Cabinets visited include the American Numismatic Society, British Museum, Massachusetts Historical Society, Museum of Fine Arts, Boston, National maritime Museum, Greenwich, Royal Coin Cabinet, Stockholm, The Hermitage, St. Petersburg, the U.S. Naval Academy Museum, and Yale University. Several E-Sylum readers also contributed by submitting their private collections to the census, including Syd Martin, David Menchell and John Sallay.
Online information is limited, but the bibliography notes Plowman's Coins-of-Panama.Com (www.coins-of-panama.com/vernon.html). The above image of a typical medal is taken from the site.
The battles commemorated by the Admiral Vernon medals took place between November 1739 and April 1741 as England and Spain struggled for control of the New World. Most are related to events at Portobello and Cartagena. The extensive History of Events chapter (p13-31) provides a very interesting review of the events and personalities involved - a must-read for understanding the background of the medals.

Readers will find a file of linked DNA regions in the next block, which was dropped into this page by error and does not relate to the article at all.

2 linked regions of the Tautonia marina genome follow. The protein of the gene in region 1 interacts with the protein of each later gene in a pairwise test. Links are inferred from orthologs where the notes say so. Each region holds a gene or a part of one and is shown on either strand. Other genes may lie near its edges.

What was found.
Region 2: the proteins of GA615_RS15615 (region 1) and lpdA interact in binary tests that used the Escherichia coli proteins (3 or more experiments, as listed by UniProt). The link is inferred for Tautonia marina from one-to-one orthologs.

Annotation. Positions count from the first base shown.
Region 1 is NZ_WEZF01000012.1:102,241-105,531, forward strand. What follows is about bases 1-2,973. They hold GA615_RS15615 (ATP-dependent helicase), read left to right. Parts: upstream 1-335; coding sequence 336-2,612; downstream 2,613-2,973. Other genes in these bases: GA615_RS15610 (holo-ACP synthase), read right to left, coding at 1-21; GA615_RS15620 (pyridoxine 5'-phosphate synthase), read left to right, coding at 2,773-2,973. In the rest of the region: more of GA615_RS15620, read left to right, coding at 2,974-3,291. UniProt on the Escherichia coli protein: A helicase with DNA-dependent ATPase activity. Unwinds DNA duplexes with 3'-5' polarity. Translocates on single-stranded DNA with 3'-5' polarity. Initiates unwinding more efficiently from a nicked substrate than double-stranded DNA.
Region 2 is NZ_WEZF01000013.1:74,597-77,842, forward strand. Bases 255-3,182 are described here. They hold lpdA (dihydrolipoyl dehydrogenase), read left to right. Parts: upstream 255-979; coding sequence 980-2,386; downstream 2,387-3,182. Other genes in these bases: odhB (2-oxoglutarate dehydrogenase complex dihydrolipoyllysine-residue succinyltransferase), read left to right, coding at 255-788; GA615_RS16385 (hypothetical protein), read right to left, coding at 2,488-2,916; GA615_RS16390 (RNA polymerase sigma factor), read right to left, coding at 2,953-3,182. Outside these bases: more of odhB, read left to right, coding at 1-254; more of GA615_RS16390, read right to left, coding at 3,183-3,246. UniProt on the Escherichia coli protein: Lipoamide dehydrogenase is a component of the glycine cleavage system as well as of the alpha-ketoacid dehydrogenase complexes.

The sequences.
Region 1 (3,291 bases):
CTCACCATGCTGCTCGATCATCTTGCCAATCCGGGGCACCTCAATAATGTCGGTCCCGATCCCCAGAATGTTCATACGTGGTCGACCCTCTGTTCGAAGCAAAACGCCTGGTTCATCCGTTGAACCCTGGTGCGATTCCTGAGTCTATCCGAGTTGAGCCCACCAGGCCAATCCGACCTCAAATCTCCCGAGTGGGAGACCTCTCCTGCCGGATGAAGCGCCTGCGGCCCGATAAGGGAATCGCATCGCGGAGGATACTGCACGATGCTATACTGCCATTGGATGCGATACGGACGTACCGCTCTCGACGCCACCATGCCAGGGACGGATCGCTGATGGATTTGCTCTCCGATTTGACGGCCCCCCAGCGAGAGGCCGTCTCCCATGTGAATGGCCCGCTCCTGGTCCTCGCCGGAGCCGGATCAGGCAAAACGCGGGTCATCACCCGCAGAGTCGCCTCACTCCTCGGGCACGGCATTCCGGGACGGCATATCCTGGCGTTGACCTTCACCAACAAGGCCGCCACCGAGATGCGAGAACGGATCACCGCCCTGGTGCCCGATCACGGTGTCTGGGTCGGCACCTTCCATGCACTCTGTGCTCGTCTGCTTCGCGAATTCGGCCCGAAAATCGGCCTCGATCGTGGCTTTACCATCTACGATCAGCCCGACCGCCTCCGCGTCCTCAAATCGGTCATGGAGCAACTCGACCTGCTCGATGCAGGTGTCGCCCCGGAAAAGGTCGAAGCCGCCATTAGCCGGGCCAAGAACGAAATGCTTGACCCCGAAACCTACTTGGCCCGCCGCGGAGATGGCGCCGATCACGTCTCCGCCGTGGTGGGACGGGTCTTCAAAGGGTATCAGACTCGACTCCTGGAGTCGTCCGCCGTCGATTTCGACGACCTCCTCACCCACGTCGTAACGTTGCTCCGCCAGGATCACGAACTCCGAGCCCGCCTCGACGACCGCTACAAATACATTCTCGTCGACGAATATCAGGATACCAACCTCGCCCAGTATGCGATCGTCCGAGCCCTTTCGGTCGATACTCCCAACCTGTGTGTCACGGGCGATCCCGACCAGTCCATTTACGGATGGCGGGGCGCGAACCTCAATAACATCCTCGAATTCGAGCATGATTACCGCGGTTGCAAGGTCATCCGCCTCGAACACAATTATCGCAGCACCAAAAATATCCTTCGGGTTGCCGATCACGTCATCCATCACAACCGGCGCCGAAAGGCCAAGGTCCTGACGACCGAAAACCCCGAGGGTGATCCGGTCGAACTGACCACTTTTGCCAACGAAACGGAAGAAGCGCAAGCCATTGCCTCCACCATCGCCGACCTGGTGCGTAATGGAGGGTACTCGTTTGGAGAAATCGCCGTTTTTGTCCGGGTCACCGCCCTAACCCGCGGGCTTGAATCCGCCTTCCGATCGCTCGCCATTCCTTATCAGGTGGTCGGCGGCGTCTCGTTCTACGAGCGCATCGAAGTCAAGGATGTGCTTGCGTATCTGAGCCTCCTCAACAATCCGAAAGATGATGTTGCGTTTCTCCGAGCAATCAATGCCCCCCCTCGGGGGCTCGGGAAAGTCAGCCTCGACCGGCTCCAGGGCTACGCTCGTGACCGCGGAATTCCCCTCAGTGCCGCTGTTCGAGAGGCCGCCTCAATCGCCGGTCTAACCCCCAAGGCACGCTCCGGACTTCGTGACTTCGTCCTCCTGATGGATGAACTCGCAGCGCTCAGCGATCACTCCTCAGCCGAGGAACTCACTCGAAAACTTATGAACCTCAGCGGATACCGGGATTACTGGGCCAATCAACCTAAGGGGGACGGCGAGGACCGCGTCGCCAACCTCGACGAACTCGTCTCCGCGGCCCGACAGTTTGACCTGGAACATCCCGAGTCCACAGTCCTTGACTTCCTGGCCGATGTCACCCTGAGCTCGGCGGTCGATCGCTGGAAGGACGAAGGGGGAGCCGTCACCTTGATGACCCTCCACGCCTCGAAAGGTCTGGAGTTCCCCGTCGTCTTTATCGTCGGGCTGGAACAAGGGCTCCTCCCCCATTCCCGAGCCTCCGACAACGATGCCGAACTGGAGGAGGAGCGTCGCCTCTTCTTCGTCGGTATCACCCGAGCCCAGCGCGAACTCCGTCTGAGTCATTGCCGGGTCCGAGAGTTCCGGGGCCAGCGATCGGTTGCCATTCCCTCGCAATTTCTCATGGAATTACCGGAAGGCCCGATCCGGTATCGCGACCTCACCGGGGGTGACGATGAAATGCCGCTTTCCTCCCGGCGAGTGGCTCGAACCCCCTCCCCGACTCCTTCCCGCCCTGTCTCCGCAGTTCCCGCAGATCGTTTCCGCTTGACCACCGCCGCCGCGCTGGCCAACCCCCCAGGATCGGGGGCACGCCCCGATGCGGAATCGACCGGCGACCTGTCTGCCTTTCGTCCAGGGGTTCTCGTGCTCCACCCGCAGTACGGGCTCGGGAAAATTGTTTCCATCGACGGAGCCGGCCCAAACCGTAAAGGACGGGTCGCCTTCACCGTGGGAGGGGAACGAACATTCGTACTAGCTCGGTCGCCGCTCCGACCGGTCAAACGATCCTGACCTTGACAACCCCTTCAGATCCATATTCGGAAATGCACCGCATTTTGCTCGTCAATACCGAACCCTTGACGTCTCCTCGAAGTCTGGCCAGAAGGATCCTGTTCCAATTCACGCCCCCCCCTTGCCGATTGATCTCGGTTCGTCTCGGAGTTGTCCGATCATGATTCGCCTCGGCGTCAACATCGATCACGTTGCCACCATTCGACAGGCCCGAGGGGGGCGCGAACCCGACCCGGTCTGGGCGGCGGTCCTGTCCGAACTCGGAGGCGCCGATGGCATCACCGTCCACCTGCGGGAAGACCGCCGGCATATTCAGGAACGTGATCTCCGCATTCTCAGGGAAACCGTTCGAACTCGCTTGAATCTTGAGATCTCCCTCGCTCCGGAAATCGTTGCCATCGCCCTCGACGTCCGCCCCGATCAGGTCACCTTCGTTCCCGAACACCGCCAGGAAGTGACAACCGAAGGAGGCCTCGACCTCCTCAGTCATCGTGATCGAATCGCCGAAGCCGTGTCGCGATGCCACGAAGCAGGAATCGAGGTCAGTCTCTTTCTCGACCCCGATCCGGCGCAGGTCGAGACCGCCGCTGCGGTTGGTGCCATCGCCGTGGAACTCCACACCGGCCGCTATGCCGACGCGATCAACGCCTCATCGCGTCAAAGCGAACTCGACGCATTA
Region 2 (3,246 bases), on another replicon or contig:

The core of the book is The Medals chapter, comprising pages 33-200. Each medal is illustrated obverse and reverse, with size, composition and rarity information along with text descriptions of the legends and devices.
Appendix I holds tables of concordances with the major prior catalog systems for Admiral Vernon medals, including Betts, Ferrari, Milford Haven, Medina and Grueber (Medallic Illustrations of the History of Great Britain and Ireland).
Collectors and bibliophiles are getting a quite substantial book for their money. The large 240-page hard covered book is coffee-table sized (12" by 9"), bound in grey cloth, with a beautiful full-color dust jacket.
To order, contact publishers Kolbe & Fanning, Gahanna, Ohio, 2010. $95.00 plus $5.00 shipping in the United States, $25 to Canada and $40.00 elsewhere. To visit the firm's web site, see: www.numislit.com.
To read the earlier E-Sylum article, see: NEW BOOK: MEDALLIC PORTRAITS OF ADMIRAL VERNON (www.coinbooks.org/esylum_v13n16a05.html)